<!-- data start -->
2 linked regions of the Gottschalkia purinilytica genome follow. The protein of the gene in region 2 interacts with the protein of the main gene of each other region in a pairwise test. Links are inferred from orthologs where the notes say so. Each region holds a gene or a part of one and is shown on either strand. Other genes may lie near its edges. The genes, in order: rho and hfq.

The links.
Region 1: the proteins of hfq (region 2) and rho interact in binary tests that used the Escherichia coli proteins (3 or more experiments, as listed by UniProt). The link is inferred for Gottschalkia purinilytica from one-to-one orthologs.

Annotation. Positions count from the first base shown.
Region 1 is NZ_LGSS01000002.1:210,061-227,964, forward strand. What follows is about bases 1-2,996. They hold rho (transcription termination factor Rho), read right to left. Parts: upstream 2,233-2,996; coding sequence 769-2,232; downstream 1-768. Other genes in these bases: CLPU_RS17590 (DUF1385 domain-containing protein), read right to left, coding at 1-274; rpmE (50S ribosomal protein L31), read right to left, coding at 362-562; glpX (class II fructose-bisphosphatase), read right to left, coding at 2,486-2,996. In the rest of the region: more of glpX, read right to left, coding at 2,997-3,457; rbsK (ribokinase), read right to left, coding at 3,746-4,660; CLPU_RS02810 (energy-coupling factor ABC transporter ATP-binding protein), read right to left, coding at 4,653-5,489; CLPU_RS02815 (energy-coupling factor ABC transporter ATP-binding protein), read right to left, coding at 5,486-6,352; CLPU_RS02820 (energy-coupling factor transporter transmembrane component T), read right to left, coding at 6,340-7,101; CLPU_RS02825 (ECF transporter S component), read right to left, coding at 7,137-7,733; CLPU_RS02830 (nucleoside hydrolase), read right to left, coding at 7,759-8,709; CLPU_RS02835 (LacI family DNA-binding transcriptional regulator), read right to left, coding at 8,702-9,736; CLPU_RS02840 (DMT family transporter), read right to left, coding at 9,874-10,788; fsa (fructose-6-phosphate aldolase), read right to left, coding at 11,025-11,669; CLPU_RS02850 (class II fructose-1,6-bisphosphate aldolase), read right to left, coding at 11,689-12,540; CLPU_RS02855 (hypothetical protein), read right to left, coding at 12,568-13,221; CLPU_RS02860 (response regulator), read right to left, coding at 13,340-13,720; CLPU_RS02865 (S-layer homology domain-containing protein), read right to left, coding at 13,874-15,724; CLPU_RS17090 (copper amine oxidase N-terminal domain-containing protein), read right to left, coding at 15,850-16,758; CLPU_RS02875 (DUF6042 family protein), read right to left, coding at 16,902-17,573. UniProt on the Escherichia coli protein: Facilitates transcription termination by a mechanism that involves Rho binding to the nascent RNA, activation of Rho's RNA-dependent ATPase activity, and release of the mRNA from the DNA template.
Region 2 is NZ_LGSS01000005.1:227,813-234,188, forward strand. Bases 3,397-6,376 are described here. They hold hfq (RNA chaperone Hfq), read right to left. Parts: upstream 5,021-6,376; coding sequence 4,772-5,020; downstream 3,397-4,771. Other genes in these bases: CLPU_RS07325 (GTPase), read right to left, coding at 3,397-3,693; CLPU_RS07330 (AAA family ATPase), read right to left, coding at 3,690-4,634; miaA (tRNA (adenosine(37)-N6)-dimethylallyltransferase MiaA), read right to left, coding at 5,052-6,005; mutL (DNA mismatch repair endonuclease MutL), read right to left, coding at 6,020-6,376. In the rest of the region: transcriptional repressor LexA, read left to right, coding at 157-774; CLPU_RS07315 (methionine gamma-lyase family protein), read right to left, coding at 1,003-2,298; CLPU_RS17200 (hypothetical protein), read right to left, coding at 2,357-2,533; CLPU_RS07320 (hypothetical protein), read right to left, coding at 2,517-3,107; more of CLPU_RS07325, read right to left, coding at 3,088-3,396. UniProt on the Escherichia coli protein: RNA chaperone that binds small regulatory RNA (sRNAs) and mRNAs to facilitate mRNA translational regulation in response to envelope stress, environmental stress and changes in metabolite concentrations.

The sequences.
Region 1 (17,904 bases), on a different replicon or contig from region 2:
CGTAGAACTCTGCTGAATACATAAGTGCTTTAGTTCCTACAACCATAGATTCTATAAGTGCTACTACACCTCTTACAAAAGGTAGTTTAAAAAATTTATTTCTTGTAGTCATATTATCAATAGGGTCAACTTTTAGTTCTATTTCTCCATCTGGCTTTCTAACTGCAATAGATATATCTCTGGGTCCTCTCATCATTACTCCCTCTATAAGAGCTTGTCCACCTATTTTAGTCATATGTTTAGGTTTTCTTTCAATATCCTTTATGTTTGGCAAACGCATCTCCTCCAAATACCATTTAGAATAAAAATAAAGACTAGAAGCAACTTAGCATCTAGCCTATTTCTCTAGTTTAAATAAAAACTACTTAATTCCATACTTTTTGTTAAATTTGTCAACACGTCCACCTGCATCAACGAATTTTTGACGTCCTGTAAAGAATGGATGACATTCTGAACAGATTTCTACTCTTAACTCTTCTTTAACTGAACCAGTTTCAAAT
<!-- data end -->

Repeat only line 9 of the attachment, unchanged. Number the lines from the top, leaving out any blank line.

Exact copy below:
CGTAGAACTCTGCTGAATACATAAGTGCTTTAGTTCCTACAACCATAGATTCTATAAGTGCTACTACACCTCTTACAAAAGGTAGTTTAAAAAATTTATTTCTTGTAGTCATATTATCAATAGGGTCAACTTTTAGTTCTATTTCTCCATCTGGCTTTCTAACTGCAATAGATATATCTCTGGGTCCTCTCATCATTACTCCCTCTATAAGAGCTTGTCCACCTATTTTAGTCATATGTTTAGGTTTTCTTTCAATATCCTTTATGTTTGGCAAACGCATCTCCTCCAAATACCATTTAGAATAAAAATAAAGACTAGAAGCAACTTAGCATCTAGCCTATTTCTCTAGTTTAAATAAAAACTACTTAATTCCATACTTTTTGTTAAATTTGTCAACACGTCCACCTGCATCAACGAATTTTTGACGTCCTGTAAAGAATGGATGACATTCTGAACAGATTTCTACTCTTAACTCTTCTTTAACTGAACCAGTTTCAAAT